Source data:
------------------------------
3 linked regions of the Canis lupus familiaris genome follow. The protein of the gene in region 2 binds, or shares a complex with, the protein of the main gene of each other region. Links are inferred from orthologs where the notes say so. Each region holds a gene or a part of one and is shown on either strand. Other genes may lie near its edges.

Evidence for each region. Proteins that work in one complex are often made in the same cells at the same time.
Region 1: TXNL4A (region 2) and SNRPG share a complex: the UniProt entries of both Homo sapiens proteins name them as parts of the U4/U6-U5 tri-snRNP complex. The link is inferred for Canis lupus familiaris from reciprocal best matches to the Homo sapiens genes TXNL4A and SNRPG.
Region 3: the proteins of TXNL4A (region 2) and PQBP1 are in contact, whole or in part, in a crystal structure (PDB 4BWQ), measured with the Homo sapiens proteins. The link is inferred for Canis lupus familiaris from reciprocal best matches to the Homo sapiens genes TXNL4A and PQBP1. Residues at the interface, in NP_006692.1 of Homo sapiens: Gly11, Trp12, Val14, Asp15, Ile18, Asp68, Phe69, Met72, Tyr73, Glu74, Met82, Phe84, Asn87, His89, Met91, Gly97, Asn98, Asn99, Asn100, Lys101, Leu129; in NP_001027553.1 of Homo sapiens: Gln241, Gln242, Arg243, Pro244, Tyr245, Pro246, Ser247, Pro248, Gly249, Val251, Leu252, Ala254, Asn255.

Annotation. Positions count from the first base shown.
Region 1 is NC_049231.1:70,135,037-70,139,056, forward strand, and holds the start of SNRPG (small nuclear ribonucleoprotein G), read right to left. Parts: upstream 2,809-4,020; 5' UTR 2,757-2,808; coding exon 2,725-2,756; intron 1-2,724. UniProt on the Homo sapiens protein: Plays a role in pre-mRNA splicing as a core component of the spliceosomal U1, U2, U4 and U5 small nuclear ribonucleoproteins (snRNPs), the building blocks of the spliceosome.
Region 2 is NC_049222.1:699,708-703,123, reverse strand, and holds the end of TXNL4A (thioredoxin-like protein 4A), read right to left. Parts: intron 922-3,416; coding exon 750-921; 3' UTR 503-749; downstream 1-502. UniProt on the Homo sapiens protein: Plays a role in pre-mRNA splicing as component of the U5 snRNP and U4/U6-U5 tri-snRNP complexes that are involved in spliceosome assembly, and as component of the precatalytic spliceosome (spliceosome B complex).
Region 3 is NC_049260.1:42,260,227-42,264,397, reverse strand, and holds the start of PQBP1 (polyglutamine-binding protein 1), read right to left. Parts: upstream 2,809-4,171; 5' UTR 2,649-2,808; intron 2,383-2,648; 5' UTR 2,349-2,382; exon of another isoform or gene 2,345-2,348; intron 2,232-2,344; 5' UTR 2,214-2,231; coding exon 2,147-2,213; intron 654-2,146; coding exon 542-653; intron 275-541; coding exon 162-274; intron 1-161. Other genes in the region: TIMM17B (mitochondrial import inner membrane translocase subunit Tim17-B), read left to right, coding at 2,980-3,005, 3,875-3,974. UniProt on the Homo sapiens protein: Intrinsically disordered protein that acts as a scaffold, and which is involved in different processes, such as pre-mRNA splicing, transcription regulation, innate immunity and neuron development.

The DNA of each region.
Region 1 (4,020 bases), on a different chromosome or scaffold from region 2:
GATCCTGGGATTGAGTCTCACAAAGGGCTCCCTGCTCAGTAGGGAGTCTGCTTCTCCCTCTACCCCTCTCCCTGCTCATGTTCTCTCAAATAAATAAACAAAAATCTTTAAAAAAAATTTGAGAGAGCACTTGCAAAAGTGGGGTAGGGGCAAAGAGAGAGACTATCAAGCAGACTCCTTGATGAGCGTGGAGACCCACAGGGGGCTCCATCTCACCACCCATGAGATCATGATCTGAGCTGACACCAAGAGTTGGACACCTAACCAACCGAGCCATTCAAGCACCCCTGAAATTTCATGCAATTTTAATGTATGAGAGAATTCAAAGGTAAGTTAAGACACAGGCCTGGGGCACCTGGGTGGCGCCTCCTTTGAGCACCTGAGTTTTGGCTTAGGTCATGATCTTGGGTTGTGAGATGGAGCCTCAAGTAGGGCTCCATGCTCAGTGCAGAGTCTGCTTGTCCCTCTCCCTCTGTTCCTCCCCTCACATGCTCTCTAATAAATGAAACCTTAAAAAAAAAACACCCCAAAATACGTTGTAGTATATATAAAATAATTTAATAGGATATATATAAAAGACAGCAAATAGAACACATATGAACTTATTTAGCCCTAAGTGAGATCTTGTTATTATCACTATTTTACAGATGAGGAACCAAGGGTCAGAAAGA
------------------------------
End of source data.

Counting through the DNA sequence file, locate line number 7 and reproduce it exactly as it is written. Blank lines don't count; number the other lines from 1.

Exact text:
Region 2 is NC_049222.1:699,708-703,123, reverse strand, and holds the end of TXNL4A (thioredoxin-like protein 4A), read right to left. Parts: intron 922-3,416; coding exon 750-921; 3' UTR 503-749; downstream 1-502. UniProt on the Homo sapiens protein: Plays a role in pre-mRNA splicing as component of the U5 snRNP and U4/U6-U5 tri-snRNP complexes that are involved in spliceosome assembly, and as component of the precatalytic spliceosome (spliceosome B complex).